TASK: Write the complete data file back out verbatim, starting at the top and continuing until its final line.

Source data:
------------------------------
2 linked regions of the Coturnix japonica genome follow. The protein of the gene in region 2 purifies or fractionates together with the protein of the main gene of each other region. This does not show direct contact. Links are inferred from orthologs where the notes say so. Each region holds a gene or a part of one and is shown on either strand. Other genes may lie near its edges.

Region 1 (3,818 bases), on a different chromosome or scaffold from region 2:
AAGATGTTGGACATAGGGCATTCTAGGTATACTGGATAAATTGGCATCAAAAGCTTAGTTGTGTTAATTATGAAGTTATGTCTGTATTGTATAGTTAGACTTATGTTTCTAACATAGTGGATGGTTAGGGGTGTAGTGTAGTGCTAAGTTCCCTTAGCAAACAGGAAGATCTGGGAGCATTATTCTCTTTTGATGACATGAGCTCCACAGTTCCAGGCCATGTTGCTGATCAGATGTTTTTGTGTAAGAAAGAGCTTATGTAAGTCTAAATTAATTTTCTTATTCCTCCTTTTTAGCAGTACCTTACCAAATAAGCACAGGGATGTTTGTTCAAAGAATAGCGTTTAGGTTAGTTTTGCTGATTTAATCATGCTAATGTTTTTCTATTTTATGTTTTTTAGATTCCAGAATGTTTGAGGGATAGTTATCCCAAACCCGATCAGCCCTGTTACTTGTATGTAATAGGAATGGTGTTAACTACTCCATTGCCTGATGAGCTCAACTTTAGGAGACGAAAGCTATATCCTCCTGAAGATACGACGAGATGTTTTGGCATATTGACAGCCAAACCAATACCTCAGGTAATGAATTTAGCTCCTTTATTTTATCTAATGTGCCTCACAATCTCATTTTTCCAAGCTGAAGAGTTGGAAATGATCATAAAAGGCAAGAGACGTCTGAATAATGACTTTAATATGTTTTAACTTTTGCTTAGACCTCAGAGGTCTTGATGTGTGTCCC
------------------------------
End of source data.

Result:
2 linked regions of the Coturnix japonica genome follow. The protein of the gene in region 2 purifies or fractionates together with the protein of the main gene of each other region. This does not show direct contact. Links are inferred from orthologs where the notes say so. Each region holds a gene or a part of one and is shown on either strand. Other genes may lie near its edges.

Region 1 (3,818 bases), on a different chromosome or scaffold from region 2:
AAGATGTTGGACATAGGGCATTCTAGGTATACTGGATAAATTGGCATCAAAAGCTTAGTTGTGTTAATTATGAAGTTATGTCTGTATTGTATAGTTAGACTTATGTTTCTAACATAGTGGATGGTTAGGGGTGTAGTGTAGTGCTAAGTTCCCTTAGCAAACAGGAAGATCTGGGAGCATTATTCTCTTTTGATGACATGAGCTCCACAGTTCCAGGCCATGTTGCTGATCAGATGTTTTTGTGTAAGAAAGAGCTTATGTAAGTCTAAATTAATTTTCTTATTCCTCCTTTTTAGCAGTACCTTACCAAATAAGCACAGGGATGTTTGTTCAAAGAATAGCGTTTAGGTTAGTTTTGCTGATTTAATCATGCTAATGTTTTTCTATTTTATGTTTTTTAGATTCCAGAATGTTTGAGGGATAGTTATCCCAAACCCGATCAGCCCTGTTACTTGTATGTAATAGGAATGGTGTTAACTACTCCATTGCCTGATGAGCTCAACTTTAGGAGACGAAAGCTATATCCTCCTGAAGATACGACGAGATGTTTTGGCATATTGACAGCCAAACCAATACCTCAGGTAATGAATTTAGCTCCTTTATTTTATCTAATGTGCCTCACAATCTCATTTTTCCAAGCTGAAGAGTTGGAAATGATCATAAAAGGCAAGAGACGTCTGAATAATGACTTTAATATGTTTTAACTTTTGCTTAGACCTCAGAGGTCTTGATGTGTGTCCC